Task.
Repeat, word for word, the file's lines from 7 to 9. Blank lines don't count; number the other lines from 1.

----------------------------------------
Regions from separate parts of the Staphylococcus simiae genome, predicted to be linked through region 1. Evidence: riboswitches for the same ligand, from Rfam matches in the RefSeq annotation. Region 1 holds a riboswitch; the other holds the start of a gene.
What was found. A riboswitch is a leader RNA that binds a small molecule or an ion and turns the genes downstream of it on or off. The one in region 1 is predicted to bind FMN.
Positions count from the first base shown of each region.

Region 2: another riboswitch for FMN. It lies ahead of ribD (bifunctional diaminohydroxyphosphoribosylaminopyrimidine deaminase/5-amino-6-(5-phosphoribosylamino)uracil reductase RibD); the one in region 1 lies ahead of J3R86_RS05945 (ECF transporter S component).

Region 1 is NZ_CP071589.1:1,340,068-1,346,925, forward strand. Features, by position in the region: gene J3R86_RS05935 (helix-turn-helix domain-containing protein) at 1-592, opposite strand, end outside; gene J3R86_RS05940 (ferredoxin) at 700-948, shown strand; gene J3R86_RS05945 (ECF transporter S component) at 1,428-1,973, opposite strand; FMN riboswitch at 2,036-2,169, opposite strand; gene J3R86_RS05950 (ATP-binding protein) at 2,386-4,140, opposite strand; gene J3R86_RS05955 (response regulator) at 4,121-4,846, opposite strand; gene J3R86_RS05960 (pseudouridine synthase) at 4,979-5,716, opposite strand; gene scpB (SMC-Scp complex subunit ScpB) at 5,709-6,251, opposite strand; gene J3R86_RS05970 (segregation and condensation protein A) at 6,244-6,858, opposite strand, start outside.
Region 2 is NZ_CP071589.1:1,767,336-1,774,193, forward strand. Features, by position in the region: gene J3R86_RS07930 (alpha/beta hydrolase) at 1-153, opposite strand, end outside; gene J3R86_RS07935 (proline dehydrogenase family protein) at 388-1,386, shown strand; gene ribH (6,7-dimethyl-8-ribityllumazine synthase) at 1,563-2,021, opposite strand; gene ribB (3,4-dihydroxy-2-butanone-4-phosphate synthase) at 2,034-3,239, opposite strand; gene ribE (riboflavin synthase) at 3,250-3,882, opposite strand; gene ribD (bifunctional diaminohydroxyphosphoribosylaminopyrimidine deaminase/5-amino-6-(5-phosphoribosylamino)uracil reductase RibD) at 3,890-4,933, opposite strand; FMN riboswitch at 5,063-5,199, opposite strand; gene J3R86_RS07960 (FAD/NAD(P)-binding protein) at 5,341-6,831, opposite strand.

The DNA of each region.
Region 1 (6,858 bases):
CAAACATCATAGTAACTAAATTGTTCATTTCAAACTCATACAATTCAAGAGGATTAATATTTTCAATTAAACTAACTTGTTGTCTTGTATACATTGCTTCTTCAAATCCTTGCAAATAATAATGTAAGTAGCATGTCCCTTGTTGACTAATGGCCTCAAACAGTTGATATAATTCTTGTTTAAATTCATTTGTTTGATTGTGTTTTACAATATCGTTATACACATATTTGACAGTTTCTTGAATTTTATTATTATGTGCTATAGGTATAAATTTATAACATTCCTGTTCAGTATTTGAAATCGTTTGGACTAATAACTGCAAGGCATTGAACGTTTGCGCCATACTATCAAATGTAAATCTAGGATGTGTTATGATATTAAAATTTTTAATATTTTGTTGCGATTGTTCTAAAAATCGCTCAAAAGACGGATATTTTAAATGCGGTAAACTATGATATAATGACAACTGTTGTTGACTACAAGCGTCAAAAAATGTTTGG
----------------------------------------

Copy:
The DNA of each region.
Region 1 (6,858 bases):
CAAACATCATAGTAACTAAATTGTTCATTTCAAACTCATACAATTCAAGAGGATTAATATTTTCAATTAAACTAACTTGTTGTCTTGTATACATTGCTTCTTCAAATCCTTGCAAATAATAATGTAAGTAGCATGTCCCTTGTTGACTAATGGCCTCAAACAGTTGATATAATTCTTGTTTAAATTCATTTGTTTGATTGTGTTTTACAATATCGTTATACACATATTTGACAGTTTCTTGAATTTTATTATTATGTGCTATAGGTATAAATTTATAACATTCCTGTTCAGTATTTGAAATCGTTTGGACTAATAACTGCAAGGCATTGAACGTTTGCGCCATACTATCAAATGTAAATCTAGGATGTGTTATGATATTAAAATTTTTAATATTTTGTTGCGATTGTTCTAAAAATCGCTCAAAAGACGGATATTTTAAATGCGGTAAACTATGATATAATGACAACTGTTGTTGACTACAAGCGTCAAAAAATGTTTGG